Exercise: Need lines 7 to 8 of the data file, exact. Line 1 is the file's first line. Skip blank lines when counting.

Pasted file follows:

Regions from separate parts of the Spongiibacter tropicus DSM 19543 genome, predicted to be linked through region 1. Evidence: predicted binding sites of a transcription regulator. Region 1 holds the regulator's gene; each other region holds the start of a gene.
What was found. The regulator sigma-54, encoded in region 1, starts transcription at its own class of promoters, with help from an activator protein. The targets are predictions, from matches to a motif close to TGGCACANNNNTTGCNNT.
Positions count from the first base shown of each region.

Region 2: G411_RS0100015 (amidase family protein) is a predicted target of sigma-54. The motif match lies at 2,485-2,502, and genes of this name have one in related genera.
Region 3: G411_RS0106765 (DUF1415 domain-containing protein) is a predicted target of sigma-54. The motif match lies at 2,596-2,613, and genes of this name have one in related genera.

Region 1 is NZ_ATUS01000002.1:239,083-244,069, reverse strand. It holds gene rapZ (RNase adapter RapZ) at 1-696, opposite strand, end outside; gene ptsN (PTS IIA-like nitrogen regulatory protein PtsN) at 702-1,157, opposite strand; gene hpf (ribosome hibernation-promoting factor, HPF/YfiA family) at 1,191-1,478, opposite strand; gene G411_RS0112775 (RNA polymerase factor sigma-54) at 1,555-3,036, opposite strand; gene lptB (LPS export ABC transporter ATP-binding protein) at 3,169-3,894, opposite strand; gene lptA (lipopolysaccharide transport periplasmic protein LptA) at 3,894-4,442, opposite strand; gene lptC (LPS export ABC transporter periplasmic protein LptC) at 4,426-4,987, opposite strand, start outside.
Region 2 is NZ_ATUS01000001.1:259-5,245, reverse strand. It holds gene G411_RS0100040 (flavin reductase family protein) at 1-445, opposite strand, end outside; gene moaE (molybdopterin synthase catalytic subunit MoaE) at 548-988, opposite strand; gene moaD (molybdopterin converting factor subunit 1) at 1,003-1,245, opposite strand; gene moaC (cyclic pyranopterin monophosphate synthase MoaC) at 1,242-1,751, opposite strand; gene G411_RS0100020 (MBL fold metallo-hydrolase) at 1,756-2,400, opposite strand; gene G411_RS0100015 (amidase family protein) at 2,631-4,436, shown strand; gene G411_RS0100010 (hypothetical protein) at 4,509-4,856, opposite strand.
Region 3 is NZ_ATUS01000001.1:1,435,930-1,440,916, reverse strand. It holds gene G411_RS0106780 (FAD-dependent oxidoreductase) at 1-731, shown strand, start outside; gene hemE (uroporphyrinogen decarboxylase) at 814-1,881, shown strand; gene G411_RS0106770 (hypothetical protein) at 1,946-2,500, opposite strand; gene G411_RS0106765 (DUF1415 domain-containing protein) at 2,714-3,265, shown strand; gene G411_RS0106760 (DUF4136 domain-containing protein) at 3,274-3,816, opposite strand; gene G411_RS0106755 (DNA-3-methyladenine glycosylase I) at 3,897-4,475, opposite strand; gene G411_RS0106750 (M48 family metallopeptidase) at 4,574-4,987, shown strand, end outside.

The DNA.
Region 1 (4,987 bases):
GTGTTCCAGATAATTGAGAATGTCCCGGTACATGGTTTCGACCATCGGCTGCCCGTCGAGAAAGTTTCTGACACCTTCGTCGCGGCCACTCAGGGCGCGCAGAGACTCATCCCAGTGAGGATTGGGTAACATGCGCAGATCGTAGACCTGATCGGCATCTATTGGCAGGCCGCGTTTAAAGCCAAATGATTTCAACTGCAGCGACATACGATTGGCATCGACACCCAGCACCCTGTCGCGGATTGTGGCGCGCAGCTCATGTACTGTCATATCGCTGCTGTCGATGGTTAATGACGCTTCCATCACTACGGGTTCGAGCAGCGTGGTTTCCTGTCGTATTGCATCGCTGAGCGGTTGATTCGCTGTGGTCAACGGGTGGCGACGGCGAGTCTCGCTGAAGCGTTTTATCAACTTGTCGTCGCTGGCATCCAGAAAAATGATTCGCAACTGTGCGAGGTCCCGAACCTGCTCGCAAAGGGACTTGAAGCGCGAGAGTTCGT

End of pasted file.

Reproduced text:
Region 2 is NZ_ATUS01000001.1:259-5,245, reverse strand. It holds gene G411_RS0100040 (flavin reductase family protein) at 1-445, opposite strand, end outside; gene moaE (molybdopterin synthase catalytic subunit MoaE) at 548-988, opposite strand; gene moaD (molybdopterin converting factor subunit 1) at 1,003-1,245, opposite strand; gene moaC (cyclic pyranopterin monophosphate synthase MoaC) at 1,242-1,751, opposite strand; gene G411_RS0100020 (MBL fold metallo-hydrolase) at 1,756-2,400, opposite strand; gene G411_RS0100015 (amidase family protein) at 2,631-4,436, shown strand; gene G411_RS0100010 (hypothetical protein) at 4,509-4,856, opposite strand.
Region 3 is NZ_ATUS01000001.1:1,435,930-1,440,916, reverse strand. It holds gene G411_RS0106780 (FAD-dependent oxidoreductase) at 1-731, shown strand, start outside; gene hemE (uroporphyrinogen decarboxylase) at 814-1,881, shown strand; gene G411_RS0106770 (hypothetical protein) at 1,946-2,500, opposite strand; gene G411_RS0106765 (DUF1415 domain-containing protein) at 2,714-3,265, shown strand; gene G411_RS0106760 (DUF4136 domain-containing protein) at 3,274-3,816, opposite strand; gene G411_RS0106755 (DNA-3-methyladenine glycosylase I) at 3,897-4,475, opposite strand; gene G411_RS0106750 (M48 family metallopeptidase) at 4,574-4,987, shown strand, end outside.